What Da Costa did have was a fall semester dedicated to cohesion and culture. Without any games to play against opposing schools, practices and team bonding became just as important as the matches themselves. Normally, the team only has two weeks of preseason before non-conference games begin, a schedule Da Costa deemed as “Baptism by fire.” This time they had over three months.

“We had the entire fall with our entire incoming class … to integrate into the team to become ingrained in the culture of what we do and learn their teammates and learn how to play with each other, and for their teammates to learn how to play with them, and see their value early, which you don’t always get,” Da Costa said.

Weigand was the only player on the roster to stay home in Germany during the fall semester, but Da Costa believed that Weigand didn’t miss a beat when returning to the team this spring.

“He’s jumped back in this spring and integrated himself seamlessly,” Da Costa said. “So what could have been a little bit of a hurdle hasn’t been one at all. He’s taken a leadership position, he’s a lot more mature and vocal and a lot more comfortable within himself as a second-year player than he was as a first-year player.”

Senior midfielder and team captain Simon Hillinger also saw the fall as a good opportunity to bond as a team, which was much needed after such a long break.

“It was definitely easier because we were all more together, closer,” Hillinger said. “We were fortunate enough to be able to practice, which helped us a lot as well, which also helped us, or me, to integrate the new players.”

Leadership is an essential skill for any captain, and Hillinger knows it. It’s why he spent time talking to his teammates about the things they want to change. He knows what this group is capable of, and the tempo during drills reflects it.

“We’re also very positive because we saw what is possible with this team,” Hillinger said. “Two years ago, I have to say now, and we saw with the incoming freshmen, that we added a lot of good players to our team to our squad. The mentality is very high. The intensity in practices is very high.”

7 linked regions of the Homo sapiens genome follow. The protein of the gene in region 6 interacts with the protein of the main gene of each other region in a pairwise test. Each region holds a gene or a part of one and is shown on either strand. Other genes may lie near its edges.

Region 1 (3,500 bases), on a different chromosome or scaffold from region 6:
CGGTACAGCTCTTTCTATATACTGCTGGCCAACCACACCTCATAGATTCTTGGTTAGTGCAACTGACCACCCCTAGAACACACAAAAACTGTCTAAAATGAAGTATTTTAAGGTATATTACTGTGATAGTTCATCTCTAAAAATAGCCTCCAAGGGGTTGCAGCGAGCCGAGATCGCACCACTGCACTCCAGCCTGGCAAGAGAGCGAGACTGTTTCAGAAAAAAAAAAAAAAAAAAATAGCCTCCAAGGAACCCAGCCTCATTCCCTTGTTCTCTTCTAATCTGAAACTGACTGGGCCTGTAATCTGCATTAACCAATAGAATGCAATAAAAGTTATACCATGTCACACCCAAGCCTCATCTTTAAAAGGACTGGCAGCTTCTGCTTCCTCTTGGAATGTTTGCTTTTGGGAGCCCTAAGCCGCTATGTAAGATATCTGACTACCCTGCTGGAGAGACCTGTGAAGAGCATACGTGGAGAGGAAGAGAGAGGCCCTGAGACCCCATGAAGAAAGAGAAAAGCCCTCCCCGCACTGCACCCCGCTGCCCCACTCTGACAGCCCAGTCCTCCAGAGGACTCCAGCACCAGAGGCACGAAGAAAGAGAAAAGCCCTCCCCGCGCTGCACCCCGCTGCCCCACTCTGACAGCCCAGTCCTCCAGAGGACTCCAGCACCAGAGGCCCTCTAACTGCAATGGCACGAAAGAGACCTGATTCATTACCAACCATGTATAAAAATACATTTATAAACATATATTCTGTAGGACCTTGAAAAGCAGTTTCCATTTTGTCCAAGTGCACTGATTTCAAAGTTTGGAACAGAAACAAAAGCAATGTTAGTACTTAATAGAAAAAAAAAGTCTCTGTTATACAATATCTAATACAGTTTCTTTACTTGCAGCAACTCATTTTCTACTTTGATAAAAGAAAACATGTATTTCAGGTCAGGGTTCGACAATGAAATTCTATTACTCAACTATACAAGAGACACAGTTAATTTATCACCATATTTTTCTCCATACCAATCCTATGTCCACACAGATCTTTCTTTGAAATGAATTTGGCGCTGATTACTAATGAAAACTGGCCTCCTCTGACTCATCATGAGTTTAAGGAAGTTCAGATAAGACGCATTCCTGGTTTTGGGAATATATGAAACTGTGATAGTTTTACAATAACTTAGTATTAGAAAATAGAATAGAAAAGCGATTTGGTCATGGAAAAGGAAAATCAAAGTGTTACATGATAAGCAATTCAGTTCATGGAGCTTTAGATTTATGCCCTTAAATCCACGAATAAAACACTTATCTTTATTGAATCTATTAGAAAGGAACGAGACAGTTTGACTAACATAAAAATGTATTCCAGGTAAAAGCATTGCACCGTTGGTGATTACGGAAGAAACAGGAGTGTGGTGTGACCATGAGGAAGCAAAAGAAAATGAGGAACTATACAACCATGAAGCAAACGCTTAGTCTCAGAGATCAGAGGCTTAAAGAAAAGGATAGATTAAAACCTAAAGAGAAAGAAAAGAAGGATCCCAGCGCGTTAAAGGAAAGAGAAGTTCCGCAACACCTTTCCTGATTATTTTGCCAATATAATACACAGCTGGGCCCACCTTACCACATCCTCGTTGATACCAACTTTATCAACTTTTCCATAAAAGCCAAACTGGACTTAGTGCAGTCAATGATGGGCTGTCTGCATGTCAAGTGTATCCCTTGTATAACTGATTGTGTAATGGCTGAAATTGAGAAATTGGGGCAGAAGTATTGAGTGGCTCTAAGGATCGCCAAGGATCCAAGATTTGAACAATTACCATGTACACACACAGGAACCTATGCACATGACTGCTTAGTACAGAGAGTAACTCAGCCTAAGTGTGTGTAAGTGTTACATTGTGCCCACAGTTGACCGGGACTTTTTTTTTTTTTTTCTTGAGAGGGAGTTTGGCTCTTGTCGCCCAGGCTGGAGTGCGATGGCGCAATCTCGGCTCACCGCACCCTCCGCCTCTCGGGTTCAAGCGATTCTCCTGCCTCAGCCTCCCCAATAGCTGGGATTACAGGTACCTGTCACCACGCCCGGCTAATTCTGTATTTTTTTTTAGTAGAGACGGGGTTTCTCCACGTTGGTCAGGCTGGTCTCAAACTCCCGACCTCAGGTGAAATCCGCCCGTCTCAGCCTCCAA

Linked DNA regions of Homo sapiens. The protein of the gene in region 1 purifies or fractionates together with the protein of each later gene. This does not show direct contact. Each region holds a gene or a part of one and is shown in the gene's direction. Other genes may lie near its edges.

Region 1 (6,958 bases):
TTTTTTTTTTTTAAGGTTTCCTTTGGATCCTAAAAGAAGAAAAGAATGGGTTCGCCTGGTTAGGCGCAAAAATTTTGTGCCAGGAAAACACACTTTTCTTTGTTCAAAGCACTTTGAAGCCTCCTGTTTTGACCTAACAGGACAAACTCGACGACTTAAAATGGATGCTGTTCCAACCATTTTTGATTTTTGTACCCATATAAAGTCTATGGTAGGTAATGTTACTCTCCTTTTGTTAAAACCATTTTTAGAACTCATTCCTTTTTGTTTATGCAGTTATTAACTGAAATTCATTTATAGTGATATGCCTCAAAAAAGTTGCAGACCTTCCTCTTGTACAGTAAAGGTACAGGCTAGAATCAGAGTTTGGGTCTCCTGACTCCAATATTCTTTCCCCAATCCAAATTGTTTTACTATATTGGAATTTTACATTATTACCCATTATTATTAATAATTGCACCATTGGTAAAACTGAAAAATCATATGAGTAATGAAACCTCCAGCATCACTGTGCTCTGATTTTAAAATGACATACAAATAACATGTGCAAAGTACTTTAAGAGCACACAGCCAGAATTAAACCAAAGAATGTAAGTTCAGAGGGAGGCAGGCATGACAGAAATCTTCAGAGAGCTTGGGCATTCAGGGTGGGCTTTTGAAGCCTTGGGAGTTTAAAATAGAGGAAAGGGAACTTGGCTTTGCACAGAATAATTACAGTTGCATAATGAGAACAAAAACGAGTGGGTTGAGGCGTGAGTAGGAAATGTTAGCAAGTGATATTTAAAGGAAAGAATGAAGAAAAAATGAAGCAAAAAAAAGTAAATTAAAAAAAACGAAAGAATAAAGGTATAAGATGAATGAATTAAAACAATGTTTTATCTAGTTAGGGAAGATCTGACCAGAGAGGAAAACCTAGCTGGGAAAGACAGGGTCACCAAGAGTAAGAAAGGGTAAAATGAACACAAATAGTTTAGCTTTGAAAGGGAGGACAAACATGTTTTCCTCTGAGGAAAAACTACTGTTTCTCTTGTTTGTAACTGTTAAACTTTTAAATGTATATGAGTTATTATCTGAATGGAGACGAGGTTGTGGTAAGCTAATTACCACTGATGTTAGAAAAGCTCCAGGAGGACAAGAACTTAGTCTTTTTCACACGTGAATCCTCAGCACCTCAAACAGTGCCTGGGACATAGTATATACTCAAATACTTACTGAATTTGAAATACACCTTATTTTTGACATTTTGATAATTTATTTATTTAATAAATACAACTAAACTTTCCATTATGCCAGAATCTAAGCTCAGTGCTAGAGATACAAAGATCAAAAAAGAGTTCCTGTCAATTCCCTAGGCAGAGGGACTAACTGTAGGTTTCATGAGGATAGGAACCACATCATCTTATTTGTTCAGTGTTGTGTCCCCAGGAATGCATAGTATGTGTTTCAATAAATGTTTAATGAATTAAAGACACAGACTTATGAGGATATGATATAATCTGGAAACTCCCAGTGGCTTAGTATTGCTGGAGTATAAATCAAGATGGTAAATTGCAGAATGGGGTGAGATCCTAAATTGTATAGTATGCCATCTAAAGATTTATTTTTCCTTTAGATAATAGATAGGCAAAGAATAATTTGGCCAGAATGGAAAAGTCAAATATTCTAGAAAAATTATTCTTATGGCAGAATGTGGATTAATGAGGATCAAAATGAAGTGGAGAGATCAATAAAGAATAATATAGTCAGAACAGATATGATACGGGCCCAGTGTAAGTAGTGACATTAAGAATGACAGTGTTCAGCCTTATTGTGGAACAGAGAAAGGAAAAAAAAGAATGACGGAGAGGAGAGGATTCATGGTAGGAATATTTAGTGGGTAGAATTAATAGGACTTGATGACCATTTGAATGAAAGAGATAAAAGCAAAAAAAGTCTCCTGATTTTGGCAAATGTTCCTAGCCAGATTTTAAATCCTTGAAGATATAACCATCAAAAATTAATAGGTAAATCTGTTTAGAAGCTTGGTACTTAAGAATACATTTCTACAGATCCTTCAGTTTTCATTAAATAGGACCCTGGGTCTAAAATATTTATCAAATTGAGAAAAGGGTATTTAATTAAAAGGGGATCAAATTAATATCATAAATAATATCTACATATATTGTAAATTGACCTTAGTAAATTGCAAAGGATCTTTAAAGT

What’s one name to look out for? How about Paulo Soares, who played just 41 minutes in 2019 due to injury. The senior midfielder was on the MAAC All-Rookie team as a freshman in 2017 and was selected to play for the Cape Verde National Team in 2018.

“He’s been really sharp, really effective and really focused and really honed in, and he’s really starting to have the team take shape around him, cause he’s the engine of the group,” Da Costa said.

A unique offseason promises a unique season, and it’s already born fruit. The team was set to play against Manhattan on March 11, but the home opener was postponed. Da Costa knew this was a possibility even before the game was pushed.

“We have games on the schedule, but we don’t know if we’re gonna play them,” Da Costa said. “And that’s something that is really abnormal, and you never prepare for that. So how do you prepare for a game on Thursday that, all of a sudden, doesn’t happen on Thursday?”

That’s something the team will have to figure out ahead of its match against Fairfield, who won its opener against Canisius 2-0 last week. One thing is for sure — this team is itching to kick off its season with a bang.

“Fired up,” Hillinger said. “We’re very excited.”